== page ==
You can think about reputation crises in a couple of major categories:
1) people think ill of you for the wrong reasons
2) people think ill of you for the right reasons
Number one can be and often is very serious. Bad press. Competitor or activists attacks based on lies or mistruth. Maybe even a bad mistake in which people determine wrongly that it reveals your true character (a series of unfortunate accidents could leave such an impression). But category one is usually quite fixable even though it can be very tough. You can vigorously correct the misinformation. You can show the situation is more complex than it appears. You can apologize for the mistake and work to fix it.
But number two is almost impossible to fix. That’s when the crisis is about an event or incident that is not fundamentally false or misunderstood, but accurately reveals true character. I would argue that Paula Dean’s racist comments revealed in court showed more of the true Paula than was good for her reputation. Similarly, Tiger Woods’ philandering and unfamily life was revealing of his character that seems to be made more obvious by his clearly unpleasant character revealed every time he steps onto the course and doesn’t win.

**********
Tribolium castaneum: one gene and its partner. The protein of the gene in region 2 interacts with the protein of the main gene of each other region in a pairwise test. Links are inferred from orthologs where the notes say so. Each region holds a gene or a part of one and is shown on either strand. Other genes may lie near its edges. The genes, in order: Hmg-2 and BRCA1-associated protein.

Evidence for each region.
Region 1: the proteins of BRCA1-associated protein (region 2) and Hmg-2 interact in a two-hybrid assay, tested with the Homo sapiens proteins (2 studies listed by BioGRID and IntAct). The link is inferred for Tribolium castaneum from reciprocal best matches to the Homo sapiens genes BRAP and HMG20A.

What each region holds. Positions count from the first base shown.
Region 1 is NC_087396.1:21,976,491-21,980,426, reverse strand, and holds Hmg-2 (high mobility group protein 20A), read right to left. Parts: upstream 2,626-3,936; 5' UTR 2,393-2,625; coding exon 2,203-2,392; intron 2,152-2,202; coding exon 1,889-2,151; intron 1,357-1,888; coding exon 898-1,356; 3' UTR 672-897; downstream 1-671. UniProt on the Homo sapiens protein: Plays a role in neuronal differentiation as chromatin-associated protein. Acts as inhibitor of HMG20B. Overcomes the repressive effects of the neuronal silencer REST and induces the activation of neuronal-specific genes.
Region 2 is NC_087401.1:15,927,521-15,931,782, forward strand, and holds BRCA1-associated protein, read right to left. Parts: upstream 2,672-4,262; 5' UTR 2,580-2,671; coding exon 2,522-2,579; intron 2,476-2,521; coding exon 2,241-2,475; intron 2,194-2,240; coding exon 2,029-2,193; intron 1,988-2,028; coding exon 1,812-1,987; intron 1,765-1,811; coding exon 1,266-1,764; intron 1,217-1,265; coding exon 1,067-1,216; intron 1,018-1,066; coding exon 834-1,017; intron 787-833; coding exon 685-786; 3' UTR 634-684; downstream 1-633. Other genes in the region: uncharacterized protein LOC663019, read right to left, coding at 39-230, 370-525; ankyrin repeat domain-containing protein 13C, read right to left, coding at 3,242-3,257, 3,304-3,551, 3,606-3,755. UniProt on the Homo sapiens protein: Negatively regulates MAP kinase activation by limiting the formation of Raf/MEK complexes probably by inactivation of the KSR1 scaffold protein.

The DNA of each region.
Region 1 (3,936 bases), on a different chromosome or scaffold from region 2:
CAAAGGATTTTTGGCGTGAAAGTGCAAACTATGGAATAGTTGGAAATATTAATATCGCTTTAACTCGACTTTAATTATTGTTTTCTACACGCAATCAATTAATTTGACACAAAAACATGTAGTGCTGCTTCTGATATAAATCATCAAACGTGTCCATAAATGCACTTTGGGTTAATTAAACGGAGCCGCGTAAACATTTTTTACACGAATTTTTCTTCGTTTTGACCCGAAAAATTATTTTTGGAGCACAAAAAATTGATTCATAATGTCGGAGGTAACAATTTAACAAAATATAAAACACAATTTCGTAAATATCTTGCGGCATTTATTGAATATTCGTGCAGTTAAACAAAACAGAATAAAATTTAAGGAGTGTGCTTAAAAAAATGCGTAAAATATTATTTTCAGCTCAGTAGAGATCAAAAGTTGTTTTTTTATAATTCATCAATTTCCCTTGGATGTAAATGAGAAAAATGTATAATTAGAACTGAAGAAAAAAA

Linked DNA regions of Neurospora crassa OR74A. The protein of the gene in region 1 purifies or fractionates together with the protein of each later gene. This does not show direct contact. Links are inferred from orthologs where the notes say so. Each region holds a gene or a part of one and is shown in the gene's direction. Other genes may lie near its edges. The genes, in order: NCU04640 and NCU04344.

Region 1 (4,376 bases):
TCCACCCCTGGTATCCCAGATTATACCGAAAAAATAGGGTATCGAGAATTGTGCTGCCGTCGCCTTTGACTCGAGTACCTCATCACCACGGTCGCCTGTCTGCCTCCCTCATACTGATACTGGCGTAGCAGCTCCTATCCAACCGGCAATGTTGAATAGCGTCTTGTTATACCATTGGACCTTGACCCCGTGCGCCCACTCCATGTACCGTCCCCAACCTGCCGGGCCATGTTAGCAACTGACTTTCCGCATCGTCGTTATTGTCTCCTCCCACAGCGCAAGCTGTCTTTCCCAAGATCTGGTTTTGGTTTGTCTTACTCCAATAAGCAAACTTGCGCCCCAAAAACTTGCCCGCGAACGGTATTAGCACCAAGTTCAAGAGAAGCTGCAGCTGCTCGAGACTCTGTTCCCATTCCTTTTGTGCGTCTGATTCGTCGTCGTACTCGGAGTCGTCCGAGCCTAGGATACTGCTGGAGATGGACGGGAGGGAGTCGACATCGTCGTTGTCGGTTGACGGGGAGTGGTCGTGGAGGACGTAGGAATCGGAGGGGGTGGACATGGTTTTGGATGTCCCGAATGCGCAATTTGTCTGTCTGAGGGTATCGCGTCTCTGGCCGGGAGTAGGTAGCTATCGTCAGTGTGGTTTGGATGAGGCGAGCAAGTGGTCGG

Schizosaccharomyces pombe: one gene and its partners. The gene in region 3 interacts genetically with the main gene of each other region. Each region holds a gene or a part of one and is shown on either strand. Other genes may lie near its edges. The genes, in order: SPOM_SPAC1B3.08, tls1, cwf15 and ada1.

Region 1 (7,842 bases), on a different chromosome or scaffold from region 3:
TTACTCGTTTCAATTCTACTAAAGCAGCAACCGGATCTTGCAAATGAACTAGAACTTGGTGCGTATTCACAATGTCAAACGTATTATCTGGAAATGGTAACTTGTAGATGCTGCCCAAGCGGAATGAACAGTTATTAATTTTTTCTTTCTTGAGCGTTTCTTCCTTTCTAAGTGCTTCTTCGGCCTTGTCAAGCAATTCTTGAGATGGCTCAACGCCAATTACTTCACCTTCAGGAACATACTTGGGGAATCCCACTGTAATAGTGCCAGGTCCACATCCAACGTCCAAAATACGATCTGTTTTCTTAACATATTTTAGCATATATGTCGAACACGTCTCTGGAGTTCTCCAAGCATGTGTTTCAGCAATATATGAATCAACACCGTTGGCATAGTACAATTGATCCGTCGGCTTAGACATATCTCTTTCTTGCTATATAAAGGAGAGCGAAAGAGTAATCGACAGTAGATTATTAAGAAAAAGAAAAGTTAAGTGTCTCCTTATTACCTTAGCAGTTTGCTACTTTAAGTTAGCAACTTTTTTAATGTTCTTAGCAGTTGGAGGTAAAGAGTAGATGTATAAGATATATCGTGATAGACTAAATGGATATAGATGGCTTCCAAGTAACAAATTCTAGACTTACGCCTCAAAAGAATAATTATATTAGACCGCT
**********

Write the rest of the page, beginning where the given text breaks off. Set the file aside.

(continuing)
We have two more such cases in Clive Bundy and Don Sterling it seems. Bill Boyd pretty much nails it I think (though I disagree with his comment that puts Phil Robertson in the same camp).
I’m presenting tomorrow to the Global Energy Crisis Communications Summit in London, via video and follow up discussion. My video is on reputation risk and crisis management–specifically how to build it into your corporate culture. Unsurprisingly to frequent readers here, I focus on the integrity and character of the leaders. Even suggesting that if it is not there, if the lack of character is evident in prevention and preparations (or lack of them), then it will certainly be evident in response and you may be better off finding different employment.
Similarly, if you got the PR job for Bundy or Sterling, what would you do? It seems their problems stem from fundamental character issues that are only revealed in what they said. Can a tiger change his stripes? Pretty dang hard. Best is to quietly go away–and best for a PR person to quietly go away as well.